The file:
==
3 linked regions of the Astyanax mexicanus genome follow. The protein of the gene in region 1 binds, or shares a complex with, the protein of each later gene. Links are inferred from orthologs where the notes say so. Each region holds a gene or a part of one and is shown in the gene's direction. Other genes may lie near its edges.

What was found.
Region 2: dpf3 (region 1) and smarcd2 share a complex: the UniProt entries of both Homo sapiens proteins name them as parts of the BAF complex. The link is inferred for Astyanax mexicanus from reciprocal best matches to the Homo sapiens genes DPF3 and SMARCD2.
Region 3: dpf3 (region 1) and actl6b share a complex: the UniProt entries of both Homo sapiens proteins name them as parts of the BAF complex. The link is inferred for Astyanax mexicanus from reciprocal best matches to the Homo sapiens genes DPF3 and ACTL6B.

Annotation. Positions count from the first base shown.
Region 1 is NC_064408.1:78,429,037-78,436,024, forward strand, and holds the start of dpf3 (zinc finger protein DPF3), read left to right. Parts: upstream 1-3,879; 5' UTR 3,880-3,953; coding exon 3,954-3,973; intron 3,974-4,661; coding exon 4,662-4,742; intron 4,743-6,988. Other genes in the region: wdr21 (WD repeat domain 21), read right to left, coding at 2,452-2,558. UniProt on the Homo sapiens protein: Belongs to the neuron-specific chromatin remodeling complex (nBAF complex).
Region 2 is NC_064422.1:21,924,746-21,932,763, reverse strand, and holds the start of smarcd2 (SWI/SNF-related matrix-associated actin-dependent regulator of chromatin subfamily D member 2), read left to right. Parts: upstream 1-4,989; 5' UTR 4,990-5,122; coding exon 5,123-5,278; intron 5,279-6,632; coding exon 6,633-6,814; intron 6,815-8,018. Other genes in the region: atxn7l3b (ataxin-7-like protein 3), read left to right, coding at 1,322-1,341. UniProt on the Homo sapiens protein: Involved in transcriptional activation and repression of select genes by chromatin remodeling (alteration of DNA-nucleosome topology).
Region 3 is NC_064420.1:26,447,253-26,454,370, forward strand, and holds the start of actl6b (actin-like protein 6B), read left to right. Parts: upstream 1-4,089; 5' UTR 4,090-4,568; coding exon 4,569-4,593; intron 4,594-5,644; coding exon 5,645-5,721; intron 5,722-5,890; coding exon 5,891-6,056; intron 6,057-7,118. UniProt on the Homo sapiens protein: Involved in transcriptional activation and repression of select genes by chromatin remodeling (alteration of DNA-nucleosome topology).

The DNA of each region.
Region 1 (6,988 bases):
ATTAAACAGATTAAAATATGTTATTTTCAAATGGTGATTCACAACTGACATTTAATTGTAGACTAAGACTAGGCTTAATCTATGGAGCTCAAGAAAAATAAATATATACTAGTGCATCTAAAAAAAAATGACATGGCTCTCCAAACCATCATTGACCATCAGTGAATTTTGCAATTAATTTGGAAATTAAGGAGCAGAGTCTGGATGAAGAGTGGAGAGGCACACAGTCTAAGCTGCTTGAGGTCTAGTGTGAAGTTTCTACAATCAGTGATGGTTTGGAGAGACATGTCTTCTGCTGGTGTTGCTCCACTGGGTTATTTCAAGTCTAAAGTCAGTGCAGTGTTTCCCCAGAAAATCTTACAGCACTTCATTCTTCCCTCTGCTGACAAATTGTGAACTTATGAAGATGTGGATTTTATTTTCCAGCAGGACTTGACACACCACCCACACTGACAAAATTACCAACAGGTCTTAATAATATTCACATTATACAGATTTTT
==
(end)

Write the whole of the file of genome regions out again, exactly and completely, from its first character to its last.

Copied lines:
3 linked regions of the Astyanax mexicanus genome follow. The protein of the gene in region 1 binds, or shares a complex with, the protein of each later gene. Links are inferred from orthologs where the notes say so. Each region holds a gene or a part of one and is shown in the gene's direction. Other genes may lie near its edges.

What was found.
Region 2: dpf3 (region 1) and smarcd2 share a complex: the UniProt entries of both Homo sapiens proteins name them as parts of the BAF complex. The link is inferred for Astyanax mexicanus from reciprocal best matches to the Homo sapiens genes DPF3 and SMARCD2.
Region 3: dpf3 (region 1) and actl6b share a complex: the UniProt entries of both Homo sapiens proteins name them as parts of the BAF complex. The link is inferred for Astyanax mexicanus from reciprocal best matches to the Homo sapiens genes DPF3 and ACTL6B.

Annotation. Positions count from the first base shown.
Region 1 is NC_064408.1:78,429,037-78,436,024, forward strand, and holds the start of dpf3 (zinc finger protein DPF3), read left to right. Parts: upstream 1-3,879; 5' UTR 3,880-3,953; coding exon 3,954-3,973; intron 3,974-4,661; coding exon 4,662-4,742; intron 4,743-6,988. Other genes in the region: wdr21 (WD repeat domain 21), read right to left, coding at 2,452-2,558. UniProt on the Homo sapiens protein: Belongs to the neuron-specific chromatin remodeling complex (nBAF complex).
Region 2 is NC_064422.1:21,924,746-21,932,763, reverse strand, and holds the start of smarcd2 (SWI/SNF-related matrix-associated actin-dependent regulator of chromatin subfamily D member 2), read left to right. Parts: upstream 1-4,989; 5' UTR 4,990-5,122; coding exon 5,123-5,278; intron 5,279-6,632; coding exon 6,633-6,814; intron 6,815-8,018. Other genes in the region: atxn7l3b (ataxin-7-like protein 3), read left to right, coding at 1,322-1,341. UniProt on the Homo sapiens protein: Involved in transcriptional activation and repression of select genes by chromatin remodeling (alteration of DNA-nucleosome topology).
Region 3 is NC_064420.1:26,447,253-26,454,370, forward strand, and holds the start of actl6b (actin-like protein 6B), read left to right. Parts: upstream 1-4,089; 5' UTR 4,090-4,568; coding exon 4,569-4,593; intron 4,594-5,644; coding exon 5,645-5,721; intron 5,722-5,890; coding exon 5,891-6,056; intron 6,057-7,118. UniProt on the Homo sapiens protein: Involved in transcriptional activation and repression of select genes by chromatin remodeling (alteration of DNA-nucleosome topology).

The DNA of each region.
Region 1 (6,988 bases):
ATTAAACAGATTAAAATATGTTATTTTCAAATGGTGATTCACAACTGACATTTAATTGTAGACTAAGACTAGGCTTAATCTATGGAGCTCAAGAAAAATAAATATATACTAGTGCATCTAAAAAAAAATGACATGGCTCTCCAAACCATCATTGACCATCAGTGAATTTTGCAATTAATTTGGAAATTAAGGAGCAGAGTCTGGATGAAGAGTGGAGAGGCACACAGTCTAAGCTGCTTGAGGTCTAGTGTGAAGTTTCTACAATCAGTGATGGTTTGGAGAGACATGTCTTCTGCTGGTGTTGCTCCACTGGGTTATTTCAAGTCTAAAGTCAGTGCAGTGTTTCCCCAGAAAATCTTACAGCACTTCATTCTTCCCTCTGCTGACAAATTGTGAACTTATGAAGATGTGGATTTTATTTTCCAGCAGGACTTGACACACCACCCACACTGACAAAATTACCAACAGGTCTTAATAATATTCACATTATACAGATTTTT